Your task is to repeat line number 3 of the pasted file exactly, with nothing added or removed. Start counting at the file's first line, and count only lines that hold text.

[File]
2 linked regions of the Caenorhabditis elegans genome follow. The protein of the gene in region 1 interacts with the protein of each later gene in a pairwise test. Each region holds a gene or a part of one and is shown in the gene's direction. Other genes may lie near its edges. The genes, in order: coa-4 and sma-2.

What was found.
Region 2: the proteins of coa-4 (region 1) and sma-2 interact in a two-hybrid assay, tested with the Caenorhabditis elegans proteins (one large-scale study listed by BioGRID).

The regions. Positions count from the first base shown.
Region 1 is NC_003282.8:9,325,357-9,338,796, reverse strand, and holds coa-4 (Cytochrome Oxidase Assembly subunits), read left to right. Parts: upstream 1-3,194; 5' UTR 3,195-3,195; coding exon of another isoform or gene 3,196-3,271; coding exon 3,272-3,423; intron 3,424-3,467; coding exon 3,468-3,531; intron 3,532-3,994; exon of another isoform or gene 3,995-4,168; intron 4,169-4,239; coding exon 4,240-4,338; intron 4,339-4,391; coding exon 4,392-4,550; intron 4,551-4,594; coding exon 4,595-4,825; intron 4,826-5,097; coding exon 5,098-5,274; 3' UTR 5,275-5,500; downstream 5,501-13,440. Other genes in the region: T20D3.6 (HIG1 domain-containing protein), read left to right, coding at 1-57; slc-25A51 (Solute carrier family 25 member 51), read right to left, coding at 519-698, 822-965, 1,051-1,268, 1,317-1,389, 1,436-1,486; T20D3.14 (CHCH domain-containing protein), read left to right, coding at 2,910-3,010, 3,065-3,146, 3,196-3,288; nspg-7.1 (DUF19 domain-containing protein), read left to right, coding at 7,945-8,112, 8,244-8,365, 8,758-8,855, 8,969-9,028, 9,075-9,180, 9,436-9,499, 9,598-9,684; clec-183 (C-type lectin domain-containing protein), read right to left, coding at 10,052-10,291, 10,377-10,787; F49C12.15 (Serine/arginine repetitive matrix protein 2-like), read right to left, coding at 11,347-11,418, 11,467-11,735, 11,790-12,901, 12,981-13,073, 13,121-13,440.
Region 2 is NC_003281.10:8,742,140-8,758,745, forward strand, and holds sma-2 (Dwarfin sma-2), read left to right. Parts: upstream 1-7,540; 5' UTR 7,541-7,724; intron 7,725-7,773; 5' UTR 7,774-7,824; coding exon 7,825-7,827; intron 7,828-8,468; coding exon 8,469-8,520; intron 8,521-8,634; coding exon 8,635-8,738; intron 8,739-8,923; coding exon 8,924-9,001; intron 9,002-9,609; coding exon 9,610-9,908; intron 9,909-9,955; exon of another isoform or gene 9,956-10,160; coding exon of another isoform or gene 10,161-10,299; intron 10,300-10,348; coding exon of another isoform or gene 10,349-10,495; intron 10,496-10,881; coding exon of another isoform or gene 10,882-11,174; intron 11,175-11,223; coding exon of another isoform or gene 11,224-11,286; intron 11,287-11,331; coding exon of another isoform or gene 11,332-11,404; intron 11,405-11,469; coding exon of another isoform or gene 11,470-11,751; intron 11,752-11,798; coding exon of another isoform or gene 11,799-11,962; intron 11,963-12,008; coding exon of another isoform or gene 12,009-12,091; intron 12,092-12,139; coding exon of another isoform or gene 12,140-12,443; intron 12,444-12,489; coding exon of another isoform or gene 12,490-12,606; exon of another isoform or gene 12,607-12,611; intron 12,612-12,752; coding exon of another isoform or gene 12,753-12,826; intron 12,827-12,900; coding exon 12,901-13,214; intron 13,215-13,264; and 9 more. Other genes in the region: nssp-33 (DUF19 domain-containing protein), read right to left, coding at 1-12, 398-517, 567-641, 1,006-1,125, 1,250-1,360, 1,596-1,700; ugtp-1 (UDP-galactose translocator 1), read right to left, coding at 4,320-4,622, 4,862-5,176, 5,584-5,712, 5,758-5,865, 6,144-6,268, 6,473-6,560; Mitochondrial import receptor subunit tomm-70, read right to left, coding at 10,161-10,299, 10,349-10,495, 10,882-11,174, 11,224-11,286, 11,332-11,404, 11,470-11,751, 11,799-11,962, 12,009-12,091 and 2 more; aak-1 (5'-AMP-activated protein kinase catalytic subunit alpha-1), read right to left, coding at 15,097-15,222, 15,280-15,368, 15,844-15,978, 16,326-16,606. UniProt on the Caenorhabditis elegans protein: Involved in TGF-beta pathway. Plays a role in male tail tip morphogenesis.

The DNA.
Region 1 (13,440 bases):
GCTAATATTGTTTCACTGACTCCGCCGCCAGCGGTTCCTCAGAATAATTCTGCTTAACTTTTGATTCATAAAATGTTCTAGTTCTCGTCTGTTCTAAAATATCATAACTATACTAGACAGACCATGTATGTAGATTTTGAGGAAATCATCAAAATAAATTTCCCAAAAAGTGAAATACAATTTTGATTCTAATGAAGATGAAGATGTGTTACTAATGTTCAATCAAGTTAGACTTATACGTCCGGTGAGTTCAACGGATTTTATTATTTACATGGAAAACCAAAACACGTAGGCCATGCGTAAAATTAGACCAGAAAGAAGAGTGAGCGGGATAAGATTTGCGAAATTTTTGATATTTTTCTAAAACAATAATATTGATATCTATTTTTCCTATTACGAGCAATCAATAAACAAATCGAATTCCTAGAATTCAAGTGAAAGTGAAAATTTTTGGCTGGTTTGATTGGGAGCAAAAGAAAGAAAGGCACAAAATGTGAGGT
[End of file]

Region 2: the proteins of coa-4 (region 1) and sma-2 interact in a two-hybrid assay, tested with the Caenorhabditis elegans proteins (one large-scale study listed by BioGRID).